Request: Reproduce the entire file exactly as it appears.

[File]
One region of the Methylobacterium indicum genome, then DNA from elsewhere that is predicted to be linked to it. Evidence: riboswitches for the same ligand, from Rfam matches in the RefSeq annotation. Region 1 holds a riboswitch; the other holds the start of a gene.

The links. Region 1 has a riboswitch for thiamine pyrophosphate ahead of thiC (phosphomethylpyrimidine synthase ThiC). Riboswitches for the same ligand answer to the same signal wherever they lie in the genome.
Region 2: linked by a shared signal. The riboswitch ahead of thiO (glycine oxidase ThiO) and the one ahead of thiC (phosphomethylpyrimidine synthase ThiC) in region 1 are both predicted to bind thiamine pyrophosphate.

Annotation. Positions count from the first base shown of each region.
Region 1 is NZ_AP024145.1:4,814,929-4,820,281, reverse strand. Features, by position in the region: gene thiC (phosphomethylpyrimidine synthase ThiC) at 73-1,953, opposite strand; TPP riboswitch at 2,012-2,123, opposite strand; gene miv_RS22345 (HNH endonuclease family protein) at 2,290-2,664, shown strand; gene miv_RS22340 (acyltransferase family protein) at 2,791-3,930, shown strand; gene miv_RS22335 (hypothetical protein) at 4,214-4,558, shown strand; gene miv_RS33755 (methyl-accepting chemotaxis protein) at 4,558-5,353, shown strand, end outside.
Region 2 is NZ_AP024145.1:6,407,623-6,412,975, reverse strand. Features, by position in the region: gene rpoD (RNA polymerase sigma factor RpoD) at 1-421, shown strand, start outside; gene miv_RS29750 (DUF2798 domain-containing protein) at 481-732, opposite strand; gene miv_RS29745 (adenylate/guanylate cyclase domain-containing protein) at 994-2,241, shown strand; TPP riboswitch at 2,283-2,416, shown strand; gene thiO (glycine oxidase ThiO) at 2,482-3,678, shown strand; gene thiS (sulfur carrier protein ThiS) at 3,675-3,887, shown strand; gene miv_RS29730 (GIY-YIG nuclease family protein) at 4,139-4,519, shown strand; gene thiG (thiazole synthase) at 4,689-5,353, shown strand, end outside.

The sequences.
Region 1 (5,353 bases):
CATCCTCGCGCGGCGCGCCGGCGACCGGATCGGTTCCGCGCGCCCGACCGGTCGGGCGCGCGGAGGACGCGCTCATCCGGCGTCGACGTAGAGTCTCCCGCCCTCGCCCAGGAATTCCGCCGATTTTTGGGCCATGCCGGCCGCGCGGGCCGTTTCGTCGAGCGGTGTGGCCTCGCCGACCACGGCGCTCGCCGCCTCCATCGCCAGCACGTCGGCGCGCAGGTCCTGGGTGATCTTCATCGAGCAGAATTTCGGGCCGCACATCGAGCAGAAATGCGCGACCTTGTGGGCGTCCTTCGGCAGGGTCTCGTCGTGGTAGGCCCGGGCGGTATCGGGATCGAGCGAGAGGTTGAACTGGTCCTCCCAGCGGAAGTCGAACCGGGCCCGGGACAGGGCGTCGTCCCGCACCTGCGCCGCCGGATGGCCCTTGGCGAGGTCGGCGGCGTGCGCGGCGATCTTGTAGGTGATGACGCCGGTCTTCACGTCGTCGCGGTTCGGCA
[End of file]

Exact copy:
One region of the Methylobacterium indicum genome, then DNA from elsewhere that is predicted to be linked to it. Evidence: riboswitches for the same ligand, from Rfam matches in the RefSeq annotation. Region 1 holds a riboswitch; the other holds the start of a gene.

The links. Region 1 has a riboswitch for thiamine pyrophosphate ahead of thiC (phosphomethylpyrimidine synthase ThiC). Riboswitches for the same ligand answer to the same signal wherever they lie in the genome.
Region 2: linked by a shared signal. The riboswitch ahead of thiO (glycine oxidase ThiO) and the one ahead of thiC (phosphomethylpyrimidine synthase ThiC) in region 1 are both predicted to bind thiamine pyrophosphate.

Annotation. Positions count from the first base shown of each region.
Region 1 is NZ_AP024145.1:4,814,929-4,820,281, reverse strand. Features, by position in the region: gene thiC (phosphomethylpyrimidine synthase ThiC) at 73-1,953, opposite strand; TPP riboswitch at 2,012-2,123, opposite strand; gene miv_RS22345 (HNH endonuclease family protein) at 2,290-2,664, shown strand; gene miv_RS22340 (acyltransferase family protein) at 2,791-3,930, shown strand; gene miv_RS22335 (hypothetical protein) at 4,214-4,558, shown strand; gene miv_RS33755 (methyl-accepting chemotaxis protein) at 4,558-5,353, shown strand, end outside.
Region 2 is NZ_AP024145.1:6,407,623-6,412,975, reverse strand. Features, by position in the region: gene rpoD (RNA polymerase sigma factor RpoD) at 1-421, shown strand, start outside; gene miv_RS29750 (DUF2798 domain-containing protein) at 481-732, opposite strand; gene miv_RS29745 (adenylate/guanylate cyclase domain-containing protein) at 994-2,241, shown strand; TPP riboswitch at 2,283-2,416, shown strand; gene thiO (glycine oxidase ThiO) at 2,482-3,678, shown strand; gene thiS (sulfur carrier protein ThiS) at 3,675-3,887, shown strand; gene miv_RS29730 (GIY-YIG nuclease family protein) at 4,139-4,519, shown strand; gene thiG (thiazole synthase) at 4,689-5,353, shown strand, end outside.

The sequences.
Region 1 (5,353 bases):
CATCCTCGCGCGGCGCGCCGGCGACCGGATCGGTTCCGCGCGCCCGACCGGTCGGGCGCGCGGAGGACGCGCTCATCCGGCGTCGACGTAGAGTCTCCCGCCCTCGCCCAGGAATTCCGCCGATTTTTGGGCCATGCCGGCCGCGCGGGCCGTTTCGTCGAGCGGTGTGGCCTCGCCGACCACGGCGCTCGCCGCCTCCATCGCCAGCACGTCGGCGCGCAGGTCCTGGGTGATCTTCATCGAGCAGAATTTCGGGCCGCACATCGAGCAGAAATGCGCGACCTTGTGGGCGTCCTTCGGCAGGGTCTCGTCGTGGTAGGCCCGGGCGGTATCGGGATCGAGCGAGAGGTTGAACTGGTCCTCCCAGCGGAAGTCGAACCGGGCCCGGGACAGGGCGTCGTCCCGCACCTGCGCCGCCGGATGGCCCTTGGCGAGGTCGGCGGCGTGCGCGGCGATCTTGTAGGTGATGACGCCGGTCTTCACGTCGTCGCGGTTCGGCA